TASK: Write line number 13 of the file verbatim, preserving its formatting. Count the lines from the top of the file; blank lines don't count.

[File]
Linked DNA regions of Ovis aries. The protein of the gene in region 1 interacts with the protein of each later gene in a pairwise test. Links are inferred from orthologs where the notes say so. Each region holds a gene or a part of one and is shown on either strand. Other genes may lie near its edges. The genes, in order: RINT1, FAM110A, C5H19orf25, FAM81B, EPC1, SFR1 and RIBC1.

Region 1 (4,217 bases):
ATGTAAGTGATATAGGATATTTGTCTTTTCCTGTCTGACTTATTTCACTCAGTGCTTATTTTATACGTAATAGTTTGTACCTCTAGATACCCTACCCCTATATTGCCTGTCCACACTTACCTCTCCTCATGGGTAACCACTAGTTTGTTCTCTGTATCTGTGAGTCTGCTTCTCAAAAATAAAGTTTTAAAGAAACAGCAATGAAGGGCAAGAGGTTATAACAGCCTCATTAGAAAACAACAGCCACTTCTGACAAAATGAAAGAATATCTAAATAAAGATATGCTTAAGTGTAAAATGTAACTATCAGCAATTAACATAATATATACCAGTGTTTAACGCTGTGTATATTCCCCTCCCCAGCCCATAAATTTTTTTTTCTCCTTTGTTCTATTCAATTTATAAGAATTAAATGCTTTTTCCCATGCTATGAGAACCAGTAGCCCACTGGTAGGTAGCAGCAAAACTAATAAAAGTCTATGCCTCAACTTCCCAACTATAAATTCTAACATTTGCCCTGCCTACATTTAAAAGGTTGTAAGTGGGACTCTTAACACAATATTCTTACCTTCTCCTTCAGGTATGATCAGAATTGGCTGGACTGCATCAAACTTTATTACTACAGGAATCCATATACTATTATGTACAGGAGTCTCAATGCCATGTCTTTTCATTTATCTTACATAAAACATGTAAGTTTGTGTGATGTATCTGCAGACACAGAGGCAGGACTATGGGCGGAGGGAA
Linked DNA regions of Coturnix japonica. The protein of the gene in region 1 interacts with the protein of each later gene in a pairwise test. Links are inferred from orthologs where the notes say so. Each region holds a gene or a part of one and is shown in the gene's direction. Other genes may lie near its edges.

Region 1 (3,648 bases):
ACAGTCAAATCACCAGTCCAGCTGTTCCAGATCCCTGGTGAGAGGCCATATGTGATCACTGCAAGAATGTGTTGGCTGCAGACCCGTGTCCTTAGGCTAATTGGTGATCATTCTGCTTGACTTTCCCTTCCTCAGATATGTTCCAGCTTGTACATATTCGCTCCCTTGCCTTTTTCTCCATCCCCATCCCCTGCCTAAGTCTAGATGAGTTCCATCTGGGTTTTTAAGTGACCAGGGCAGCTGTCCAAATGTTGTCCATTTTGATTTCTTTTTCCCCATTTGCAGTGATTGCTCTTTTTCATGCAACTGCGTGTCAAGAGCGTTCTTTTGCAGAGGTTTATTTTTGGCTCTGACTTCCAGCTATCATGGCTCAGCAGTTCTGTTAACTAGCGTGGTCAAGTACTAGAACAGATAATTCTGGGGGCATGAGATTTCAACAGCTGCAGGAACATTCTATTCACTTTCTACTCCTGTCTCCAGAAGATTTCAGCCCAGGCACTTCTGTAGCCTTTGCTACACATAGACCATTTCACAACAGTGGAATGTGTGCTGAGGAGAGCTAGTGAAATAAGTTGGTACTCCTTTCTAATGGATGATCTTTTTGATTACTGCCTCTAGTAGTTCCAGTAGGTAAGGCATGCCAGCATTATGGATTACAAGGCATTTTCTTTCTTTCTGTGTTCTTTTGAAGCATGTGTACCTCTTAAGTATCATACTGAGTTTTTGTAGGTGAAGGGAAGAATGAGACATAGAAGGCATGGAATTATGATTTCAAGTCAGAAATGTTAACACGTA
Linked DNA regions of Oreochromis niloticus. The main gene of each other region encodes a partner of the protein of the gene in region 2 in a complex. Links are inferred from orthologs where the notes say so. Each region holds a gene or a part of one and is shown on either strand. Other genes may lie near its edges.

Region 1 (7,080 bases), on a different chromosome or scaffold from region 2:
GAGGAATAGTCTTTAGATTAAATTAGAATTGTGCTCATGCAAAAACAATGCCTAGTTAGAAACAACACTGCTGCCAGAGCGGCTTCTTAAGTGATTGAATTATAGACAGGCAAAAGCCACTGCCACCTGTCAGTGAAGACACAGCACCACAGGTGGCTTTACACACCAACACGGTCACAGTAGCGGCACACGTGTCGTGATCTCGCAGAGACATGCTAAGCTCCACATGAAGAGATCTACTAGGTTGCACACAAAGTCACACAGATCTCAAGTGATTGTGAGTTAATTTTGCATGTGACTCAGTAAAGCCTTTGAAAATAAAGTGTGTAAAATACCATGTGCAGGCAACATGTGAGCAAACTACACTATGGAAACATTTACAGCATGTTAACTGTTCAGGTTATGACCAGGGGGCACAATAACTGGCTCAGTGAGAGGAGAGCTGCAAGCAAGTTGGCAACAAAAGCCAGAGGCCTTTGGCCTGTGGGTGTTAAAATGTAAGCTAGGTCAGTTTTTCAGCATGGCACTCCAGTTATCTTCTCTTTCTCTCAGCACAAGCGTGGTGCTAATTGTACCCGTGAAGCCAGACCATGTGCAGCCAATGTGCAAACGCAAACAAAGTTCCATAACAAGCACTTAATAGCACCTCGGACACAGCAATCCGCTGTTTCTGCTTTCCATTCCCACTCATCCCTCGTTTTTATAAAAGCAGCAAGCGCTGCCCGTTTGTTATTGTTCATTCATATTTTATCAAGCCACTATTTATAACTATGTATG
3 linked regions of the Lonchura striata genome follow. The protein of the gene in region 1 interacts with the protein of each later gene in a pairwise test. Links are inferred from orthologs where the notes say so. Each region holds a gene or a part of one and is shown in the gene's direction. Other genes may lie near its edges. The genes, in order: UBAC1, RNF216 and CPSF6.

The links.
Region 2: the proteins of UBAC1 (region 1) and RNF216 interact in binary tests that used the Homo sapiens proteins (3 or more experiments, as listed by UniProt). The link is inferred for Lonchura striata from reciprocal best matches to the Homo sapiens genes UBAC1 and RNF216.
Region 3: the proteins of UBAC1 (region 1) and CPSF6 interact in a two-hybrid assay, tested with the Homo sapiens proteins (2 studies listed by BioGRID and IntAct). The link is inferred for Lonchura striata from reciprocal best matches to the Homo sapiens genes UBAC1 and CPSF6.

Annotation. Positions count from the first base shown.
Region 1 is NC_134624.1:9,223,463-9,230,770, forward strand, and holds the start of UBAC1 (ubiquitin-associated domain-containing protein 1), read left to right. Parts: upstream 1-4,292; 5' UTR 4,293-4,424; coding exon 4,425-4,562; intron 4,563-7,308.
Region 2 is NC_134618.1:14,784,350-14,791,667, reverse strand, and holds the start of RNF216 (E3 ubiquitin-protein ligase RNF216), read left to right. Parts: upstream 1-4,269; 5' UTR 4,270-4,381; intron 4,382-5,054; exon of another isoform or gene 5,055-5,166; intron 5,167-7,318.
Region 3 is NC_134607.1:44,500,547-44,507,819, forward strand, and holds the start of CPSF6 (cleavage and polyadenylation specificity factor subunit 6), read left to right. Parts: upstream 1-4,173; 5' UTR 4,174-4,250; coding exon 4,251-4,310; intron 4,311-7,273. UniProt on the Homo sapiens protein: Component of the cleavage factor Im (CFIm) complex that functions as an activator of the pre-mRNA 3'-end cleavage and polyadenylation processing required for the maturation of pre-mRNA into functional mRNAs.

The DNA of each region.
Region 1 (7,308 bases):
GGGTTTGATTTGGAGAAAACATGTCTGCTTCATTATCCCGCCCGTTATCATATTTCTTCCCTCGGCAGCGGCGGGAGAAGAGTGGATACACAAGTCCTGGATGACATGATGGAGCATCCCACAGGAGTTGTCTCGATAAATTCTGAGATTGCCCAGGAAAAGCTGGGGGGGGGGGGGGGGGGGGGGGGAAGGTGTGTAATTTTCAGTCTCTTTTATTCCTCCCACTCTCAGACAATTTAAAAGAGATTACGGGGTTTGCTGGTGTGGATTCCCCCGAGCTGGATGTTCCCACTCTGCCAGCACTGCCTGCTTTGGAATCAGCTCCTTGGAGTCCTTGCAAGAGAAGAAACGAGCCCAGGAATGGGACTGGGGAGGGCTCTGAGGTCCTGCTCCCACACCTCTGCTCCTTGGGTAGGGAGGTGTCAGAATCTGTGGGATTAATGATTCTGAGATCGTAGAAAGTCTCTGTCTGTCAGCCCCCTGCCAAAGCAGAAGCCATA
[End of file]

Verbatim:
Region 3: the proteins of UBAC1 (region 1) and CPSF6 interact in a two-hybrid assay, tested with the Homo sapiens proteins (2 studies listed by BioGRID and IntAct). The link is inferred for Lonchura striata from reciprocal best matches to the Homo sapiens genes UBAC1 and CPSF6.